Hannah Senesh is best known for her uncommon bravery. After moving to Israel in 1939, she volunteered to parachute into Nazi occupied territory in order to help rescue her fellow Hungarian Jews. She was quickly captured, mercilessly tortured and eventually killed.
Her poem, “A Walk to Caesarea” is familiar in Jewish circles. It is more commonly called, “My God, My God.” She writes:
My God, my God,
May these things never come to an end:
The sand and the sea, the rush of the waters,
The crash of the heavens, the prayer of people.
We often sing its melody as we stand on the beach and revel in the ocean’s waters. I recently heard its words as I looked out on the Mediterranean from Tel Aviv’s gentrified port. The poem’s meaning crystalized in my thoughts. Senesh clearly intended the poem to point toward the Zionist attachment to the land of Israel. It was this sand and this sea she was speaking about. And yet, more and more people see its meaning to be about the beauty of nature in general.
Perhaps that is the power of a poem. Its meaning is dependent on the reader as well as the writer.
I am thinking about this now because I just spent the past day listening to the wind howl while watching the snow pile up outside my windows, albeit from the comfort of my warm home. Following the storm, I bundled up, piling on several layers in order to brave the frigid temperatures before venturing outside.
I am dreaming of warmer days. I am thinking about the refreshing breeze of summer and the salted air at the water’s edge.
A poem carries me there.
I am thinking now that any sea will do.
In Israel, they recently made an astonishing discovery. It was not, as one might expect, a great archaeological find, although there have been a remarkable set of discoveries made in recent years. It was, instead, the unearthing of a poem, found in an elderly woman’s drawer.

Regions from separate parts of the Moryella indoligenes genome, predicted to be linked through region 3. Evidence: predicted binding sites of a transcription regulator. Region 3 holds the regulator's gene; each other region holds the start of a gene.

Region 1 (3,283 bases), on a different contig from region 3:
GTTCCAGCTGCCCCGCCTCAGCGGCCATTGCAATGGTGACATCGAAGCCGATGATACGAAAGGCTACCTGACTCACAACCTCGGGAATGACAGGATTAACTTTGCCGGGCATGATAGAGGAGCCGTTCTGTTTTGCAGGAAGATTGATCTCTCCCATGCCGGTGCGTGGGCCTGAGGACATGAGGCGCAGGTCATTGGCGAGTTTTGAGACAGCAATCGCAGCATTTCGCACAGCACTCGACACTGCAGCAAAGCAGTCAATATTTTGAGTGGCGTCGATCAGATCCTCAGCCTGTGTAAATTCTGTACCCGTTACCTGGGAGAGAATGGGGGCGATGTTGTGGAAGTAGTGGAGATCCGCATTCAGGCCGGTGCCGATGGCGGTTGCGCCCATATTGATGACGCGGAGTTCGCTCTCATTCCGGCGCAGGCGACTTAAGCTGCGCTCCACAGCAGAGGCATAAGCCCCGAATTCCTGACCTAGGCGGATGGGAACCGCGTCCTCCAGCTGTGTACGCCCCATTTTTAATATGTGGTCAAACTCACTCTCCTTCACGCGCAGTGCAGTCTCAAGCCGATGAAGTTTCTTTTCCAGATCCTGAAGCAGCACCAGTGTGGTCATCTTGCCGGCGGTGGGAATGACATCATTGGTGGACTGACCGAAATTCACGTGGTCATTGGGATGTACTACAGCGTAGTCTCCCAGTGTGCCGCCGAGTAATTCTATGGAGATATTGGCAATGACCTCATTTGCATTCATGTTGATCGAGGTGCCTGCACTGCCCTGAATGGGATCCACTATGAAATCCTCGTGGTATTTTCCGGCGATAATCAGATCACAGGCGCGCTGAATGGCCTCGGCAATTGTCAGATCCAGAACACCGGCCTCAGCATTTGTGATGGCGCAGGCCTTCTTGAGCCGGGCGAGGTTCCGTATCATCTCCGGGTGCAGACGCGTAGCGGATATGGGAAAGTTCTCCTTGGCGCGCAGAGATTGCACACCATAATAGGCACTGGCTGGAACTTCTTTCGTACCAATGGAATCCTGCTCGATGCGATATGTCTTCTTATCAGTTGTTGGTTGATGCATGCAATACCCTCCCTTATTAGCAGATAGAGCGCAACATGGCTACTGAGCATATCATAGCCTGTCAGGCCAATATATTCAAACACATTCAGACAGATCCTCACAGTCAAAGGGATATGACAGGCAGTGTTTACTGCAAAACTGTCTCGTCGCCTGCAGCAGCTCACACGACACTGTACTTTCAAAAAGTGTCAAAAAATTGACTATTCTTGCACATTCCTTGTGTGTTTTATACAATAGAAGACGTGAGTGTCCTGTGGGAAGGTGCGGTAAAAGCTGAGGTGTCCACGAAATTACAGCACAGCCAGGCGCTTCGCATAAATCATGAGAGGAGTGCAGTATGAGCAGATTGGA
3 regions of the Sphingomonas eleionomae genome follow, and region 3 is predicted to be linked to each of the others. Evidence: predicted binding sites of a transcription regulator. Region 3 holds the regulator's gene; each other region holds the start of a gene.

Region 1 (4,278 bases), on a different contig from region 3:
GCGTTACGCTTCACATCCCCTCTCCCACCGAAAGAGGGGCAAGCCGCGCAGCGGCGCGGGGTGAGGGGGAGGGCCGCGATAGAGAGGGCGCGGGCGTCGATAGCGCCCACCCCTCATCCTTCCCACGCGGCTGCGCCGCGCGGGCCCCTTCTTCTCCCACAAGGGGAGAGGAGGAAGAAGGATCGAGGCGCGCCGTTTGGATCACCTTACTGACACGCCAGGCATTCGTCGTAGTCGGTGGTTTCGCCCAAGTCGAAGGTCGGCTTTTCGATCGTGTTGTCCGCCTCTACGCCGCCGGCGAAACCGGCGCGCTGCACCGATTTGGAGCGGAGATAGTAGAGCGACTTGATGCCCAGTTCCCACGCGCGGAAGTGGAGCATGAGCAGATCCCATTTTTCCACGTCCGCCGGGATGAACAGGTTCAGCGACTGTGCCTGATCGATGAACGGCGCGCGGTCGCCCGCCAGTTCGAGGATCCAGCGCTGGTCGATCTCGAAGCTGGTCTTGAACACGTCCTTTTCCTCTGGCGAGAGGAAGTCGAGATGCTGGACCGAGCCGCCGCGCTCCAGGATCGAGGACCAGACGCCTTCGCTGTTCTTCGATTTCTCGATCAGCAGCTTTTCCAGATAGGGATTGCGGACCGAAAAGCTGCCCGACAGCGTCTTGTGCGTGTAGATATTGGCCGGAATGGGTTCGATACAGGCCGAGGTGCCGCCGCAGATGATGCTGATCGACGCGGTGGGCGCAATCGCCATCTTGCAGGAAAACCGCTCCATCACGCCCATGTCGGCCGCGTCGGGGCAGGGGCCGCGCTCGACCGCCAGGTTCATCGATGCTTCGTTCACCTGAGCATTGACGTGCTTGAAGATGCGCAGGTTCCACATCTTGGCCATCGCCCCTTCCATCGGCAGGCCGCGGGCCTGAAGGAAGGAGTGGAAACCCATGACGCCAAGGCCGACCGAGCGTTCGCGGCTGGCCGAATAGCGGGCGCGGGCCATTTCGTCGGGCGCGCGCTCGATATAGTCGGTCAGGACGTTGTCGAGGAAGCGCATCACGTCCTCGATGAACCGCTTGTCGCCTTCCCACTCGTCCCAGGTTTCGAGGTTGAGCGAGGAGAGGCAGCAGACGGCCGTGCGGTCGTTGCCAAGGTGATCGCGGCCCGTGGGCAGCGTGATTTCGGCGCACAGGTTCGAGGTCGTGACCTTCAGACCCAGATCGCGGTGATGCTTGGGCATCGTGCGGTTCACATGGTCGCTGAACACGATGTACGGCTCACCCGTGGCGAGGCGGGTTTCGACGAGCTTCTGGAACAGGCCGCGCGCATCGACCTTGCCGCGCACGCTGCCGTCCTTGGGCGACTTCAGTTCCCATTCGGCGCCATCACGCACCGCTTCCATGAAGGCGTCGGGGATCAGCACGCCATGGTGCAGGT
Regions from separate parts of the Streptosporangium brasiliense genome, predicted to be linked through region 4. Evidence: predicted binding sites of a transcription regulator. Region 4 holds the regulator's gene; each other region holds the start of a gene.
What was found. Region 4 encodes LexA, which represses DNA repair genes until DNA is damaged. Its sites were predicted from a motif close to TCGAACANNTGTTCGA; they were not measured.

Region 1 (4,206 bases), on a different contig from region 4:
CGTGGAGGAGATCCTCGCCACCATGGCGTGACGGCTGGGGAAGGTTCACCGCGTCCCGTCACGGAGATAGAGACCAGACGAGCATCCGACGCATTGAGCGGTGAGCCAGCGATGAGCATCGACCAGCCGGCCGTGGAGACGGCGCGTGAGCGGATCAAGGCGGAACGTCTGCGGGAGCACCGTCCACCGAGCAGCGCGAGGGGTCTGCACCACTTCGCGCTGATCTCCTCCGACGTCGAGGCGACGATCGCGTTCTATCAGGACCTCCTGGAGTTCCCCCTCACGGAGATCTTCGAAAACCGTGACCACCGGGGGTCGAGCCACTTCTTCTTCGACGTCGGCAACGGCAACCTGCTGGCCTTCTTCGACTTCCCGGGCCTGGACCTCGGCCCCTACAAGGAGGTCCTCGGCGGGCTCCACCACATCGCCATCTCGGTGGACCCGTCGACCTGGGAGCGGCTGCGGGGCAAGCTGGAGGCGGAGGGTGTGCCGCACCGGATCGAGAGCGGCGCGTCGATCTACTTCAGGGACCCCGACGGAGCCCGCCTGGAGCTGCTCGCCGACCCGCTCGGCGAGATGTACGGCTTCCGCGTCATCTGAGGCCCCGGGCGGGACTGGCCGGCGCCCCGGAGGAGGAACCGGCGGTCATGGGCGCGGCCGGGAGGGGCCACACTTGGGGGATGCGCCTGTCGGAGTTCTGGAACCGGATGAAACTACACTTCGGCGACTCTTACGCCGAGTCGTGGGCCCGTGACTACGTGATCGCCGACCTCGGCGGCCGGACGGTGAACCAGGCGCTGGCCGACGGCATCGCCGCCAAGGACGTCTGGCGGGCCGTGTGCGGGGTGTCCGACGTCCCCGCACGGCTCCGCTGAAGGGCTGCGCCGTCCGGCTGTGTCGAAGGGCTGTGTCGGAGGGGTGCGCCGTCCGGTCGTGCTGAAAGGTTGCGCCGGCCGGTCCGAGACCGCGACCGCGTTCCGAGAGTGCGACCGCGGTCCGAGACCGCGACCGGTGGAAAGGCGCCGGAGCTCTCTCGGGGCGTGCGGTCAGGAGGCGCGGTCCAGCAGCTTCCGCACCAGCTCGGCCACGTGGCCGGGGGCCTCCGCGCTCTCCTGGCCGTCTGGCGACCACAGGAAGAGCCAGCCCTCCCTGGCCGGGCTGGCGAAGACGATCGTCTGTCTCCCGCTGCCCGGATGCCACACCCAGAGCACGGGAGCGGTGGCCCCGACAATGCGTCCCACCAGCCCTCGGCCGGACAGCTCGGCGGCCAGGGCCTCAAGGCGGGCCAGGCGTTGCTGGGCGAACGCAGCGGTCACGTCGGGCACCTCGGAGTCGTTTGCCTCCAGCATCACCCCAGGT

From her training camp outside of Cairo, Hannah Senesh mailed a poem to her friend Miriam Yasur. Miriam’s daughter, Hannah, who I suspect was named for her mother’s cherished friend and who was now burdened with sifting between her mother’s knickknacks and heirlooms, found these words tucked in a drawer. What is an insignificant knickknack to one is a precious heirloom to another.
A tattered scrap of paper is transformed. Senesh writes:
A hora, roaring, tempestuous, blazes around me
With the mystery of rhythm, gladdening and forging,
It tugs at my body and heart
The foot marches, the back quivers, the song is ignited, a searing chorus
Dance and song, a wordless prayer,
Hail to the future, hail to creation.
Sometimes the greatest of discoveries are found in the ordinary. We need not unearth mountains of dirt. We need not travel to more temperate climes. We need only look with new eyes. Here in a drawer, a truth was uncovered.
A song. A poem. A dance. The voice of others. The whirl of friends.
Perhaps these are all the body and heart require. Perhaps they are enough to warm our souls.
That roaring circle of friends can banish even the fiercest of winter storms.
Hail to creation, again and again.
Rabbi Steven Heneson Moskowitz is the rabbi of Congregation L’Dor V’Dor, a vibrant synagogue on Long Island’s North Shore. His writing appears in a variety of publications including Reform Judaism and The Times of Israel. He also blogs at rabbimoskowitz.com